KUALA LUMPUR (Reuters) - Malaysia does not want to take a confrontational stance towards China over the disputed South China Sea and Beijing’s alleged mistreatment of its minority Uighur Muslims, Prime Minister Mahathir Mohamad said in an interview published on Saturday.
Malaysia is too small to face up to the Asian powerhouse, even though Chinese ships surveying its waters for oil and gas in South China Sea do so without permission, he told an online news service during a visit to New York this week.
“We watch what they are doing, we report what they are doing, but we do not chase them away or try to be aggressive,” Mahathir told BenarNews.
“The Malay states have existed near China for the past 2,000 years. We have survived because we know how to conduct ourselves. We don’t go around trying to be aggressive when we don’t have the capacity, so we use other means.”
He said that in the past Malaysia used to send to China “gold and silver flowers every year as a symbol of our being practically, well, subservient to them”.
This month, China and Malaysia agreed to set up a joint dialogue mechanism for the South China Sea, as ties between the countries improve. China is Malaysia’s biggest trading partner.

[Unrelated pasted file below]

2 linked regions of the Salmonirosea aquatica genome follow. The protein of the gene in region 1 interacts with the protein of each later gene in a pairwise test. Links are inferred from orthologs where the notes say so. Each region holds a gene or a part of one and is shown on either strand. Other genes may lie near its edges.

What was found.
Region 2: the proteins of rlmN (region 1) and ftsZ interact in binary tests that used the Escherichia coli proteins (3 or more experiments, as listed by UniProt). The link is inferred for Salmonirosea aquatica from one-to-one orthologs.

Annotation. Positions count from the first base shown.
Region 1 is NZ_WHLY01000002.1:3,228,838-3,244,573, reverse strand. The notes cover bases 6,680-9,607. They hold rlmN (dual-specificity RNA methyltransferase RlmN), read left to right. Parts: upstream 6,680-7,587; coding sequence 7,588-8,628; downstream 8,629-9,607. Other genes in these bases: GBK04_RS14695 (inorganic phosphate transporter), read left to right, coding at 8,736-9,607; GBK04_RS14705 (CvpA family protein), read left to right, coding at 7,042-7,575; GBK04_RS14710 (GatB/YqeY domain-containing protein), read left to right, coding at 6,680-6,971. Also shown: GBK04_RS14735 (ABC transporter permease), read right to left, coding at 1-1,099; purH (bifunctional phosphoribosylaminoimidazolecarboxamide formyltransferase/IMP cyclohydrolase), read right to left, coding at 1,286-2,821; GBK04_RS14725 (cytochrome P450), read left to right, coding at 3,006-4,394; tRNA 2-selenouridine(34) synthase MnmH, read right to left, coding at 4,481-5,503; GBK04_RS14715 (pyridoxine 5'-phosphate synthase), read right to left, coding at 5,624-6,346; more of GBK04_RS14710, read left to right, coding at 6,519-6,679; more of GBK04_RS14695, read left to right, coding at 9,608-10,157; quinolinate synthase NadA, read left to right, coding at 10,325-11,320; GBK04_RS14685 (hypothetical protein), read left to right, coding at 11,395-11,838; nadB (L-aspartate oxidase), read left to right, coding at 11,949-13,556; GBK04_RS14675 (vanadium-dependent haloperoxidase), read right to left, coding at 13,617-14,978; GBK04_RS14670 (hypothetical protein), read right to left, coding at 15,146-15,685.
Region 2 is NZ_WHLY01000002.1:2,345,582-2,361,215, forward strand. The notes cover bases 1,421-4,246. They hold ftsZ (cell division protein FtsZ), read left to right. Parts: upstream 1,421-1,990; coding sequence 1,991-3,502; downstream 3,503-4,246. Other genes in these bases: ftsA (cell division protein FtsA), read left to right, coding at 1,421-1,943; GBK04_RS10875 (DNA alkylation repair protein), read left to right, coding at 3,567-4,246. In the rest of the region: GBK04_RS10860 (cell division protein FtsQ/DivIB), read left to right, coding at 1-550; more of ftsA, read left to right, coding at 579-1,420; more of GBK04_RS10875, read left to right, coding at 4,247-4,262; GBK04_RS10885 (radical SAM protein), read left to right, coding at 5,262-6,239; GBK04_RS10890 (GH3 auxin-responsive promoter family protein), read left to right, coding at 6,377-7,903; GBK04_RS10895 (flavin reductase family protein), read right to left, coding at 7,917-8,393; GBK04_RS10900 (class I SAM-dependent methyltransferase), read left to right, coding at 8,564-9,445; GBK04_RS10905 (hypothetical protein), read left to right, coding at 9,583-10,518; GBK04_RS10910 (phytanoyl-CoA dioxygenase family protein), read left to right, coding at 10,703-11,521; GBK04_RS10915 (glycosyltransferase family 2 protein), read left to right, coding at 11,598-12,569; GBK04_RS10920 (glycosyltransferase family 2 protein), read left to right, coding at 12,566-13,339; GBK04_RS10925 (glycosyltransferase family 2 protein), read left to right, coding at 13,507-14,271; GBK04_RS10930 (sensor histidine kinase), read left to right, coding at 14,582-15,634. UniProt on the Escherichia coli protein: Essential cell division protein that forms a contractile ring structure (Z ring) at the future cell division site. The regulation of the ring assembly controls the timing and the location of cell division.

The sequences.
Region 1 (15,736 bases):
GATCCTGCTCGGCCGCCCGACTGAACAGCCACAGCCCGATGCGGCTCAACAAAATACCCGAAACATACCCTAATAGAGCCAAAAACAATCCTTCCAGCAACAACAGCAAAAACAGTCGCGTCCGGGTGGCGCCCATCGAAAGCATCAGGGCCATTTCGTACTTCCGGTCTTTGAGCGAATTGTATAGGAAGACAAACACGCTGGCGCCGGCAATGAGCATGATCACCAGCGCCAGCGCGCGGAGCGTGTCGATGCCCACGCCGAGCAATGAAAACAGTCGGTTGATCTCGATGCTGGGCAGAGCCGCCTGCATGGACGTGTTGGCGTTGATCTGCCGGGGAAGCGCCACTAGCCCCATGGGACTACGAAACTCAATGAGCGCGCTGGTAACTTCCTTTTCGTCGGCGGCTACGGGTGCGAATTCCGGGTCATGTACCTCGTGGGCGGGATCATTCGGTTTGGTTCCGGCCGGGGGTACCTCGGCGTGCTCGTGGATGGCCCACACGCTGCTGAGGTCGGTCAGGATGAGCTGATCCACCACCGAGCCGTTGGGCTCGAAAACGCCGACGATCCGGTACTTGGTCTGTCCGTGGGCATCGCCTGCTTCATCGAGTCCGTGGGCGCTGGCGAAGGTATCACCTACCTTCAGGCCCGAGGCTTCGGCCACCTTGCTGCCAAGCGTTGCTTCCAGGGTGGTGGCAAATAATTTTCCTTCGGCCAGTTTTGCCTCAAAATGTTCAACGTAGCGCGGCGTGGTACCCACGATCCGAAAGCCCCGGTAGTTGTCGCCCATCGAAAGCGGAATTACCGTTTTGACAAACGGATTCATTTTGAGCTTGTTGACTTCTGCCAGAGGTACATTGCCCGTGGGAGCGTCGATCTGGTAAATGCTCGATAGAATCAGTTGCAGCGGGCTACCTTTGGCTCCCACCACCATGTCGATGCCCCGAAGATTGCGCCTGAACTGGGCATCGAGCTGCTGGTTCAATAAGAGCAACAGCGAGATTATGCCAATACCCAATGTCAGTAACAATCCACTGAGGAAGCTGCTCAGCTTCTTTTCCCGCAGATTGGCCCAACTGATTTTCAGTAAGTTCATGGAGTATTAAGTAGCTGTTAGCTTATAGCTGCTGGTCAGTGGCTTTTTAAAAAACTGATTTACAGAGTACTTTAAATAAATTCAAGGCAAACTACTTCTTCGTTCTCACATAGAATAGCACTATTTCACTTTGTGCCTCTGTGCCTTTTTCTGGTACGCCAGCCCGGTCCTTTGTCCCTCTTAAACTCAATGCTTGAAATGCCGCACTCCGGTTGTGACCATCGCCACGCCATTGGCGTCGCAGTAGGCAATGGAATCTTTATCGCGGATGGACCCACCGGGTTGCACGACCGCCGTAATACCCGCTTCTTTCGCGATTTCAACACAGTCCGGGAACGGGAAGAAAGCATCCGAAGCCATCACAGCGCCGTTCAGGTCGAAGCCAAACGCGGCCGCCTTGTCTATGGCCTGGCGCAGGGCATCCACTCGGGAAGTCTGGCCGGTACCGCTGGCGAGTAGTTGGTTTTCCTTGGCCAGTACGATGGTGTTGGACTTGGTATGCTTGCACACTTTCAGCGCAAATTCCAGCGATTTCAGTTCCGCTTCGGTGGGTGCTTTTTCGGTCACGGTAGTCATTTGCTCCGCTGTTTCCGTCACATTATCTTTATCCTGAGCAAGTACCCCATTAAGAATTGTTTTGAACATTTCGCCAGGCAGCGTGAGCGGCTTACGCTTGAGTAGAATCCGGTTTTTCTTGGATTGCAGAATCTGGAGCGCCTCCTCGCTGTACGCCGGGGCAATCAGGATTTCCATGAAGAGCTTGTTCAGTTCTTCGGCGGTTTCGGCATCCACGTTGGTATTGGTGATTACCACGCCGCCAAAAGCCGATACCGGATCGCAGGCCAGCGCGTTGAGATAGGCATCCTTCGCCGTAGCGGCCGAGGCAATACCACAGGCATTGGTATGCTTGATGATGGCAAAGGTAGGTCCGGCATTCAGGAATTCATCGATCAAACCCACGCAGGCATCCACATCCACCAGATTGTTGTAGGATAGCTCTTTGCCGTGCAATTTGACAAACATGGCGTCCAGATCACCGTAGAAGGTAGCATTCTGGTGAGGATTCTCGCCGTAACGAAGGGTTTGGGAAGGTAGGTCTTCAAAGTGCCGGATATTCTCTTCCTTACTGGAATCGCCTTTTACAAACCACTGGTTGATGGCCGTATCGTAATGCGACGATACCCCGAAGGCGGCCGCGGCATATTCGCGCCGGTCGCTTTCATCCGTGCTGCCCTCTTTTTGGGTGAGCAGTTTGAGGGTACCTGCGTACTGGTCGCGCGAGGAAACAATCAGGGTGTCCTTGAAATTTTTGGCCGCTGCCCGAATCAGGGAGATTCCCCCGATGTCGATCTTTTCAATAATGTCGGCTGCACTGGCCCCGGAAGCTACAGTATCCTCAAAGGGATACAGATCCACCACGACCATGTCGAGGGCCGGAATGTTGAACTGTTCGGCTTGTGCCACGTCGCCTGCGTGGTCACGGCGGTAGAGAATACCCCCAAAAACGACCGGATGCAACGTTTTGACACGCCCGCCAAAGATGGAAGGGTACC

Chinese President Xi Jinping has been overseeing a sweeping plan to refurbish its army as the country ramps up its presence in the South China Sea and around self-ruled Taiwan, rattling nerves around the region and in Washington.
Mahathir also said China’s might was the reason Muslim-majority Malaysia did not speak out much against Beijing’s alleged repression of Uighur Muslims.
“You don’t just try and do something which would fail anyway, so it is better to find some other less violent ways not to antagonise China too much, because China is beneficial for us,” he said.
“Of course it’s is a big trading partner of ours and you do not want to do something that will fail, and in the process, also, we will suffer.”
The United Nations says at least 1 million ethnic Uighurs and other Muslims have been detained in what China describes as “vocational training centers” to stamp out extremism and give people new skills.
The 94-year-old leader also said Malaysia’s police was trying to ascertain if fugitive financier Low Taek Jho was in China. Investigators have named Low, better known as Jho Low, as a key figure in the scandal at 1Malaysia Development Bhd (1MDB), which U.S. and Malaysian prosecutors say was used to siphon out hundreds of millions of dollars.
Reporting by Krishna N. Das; Editing by Clelia Oziel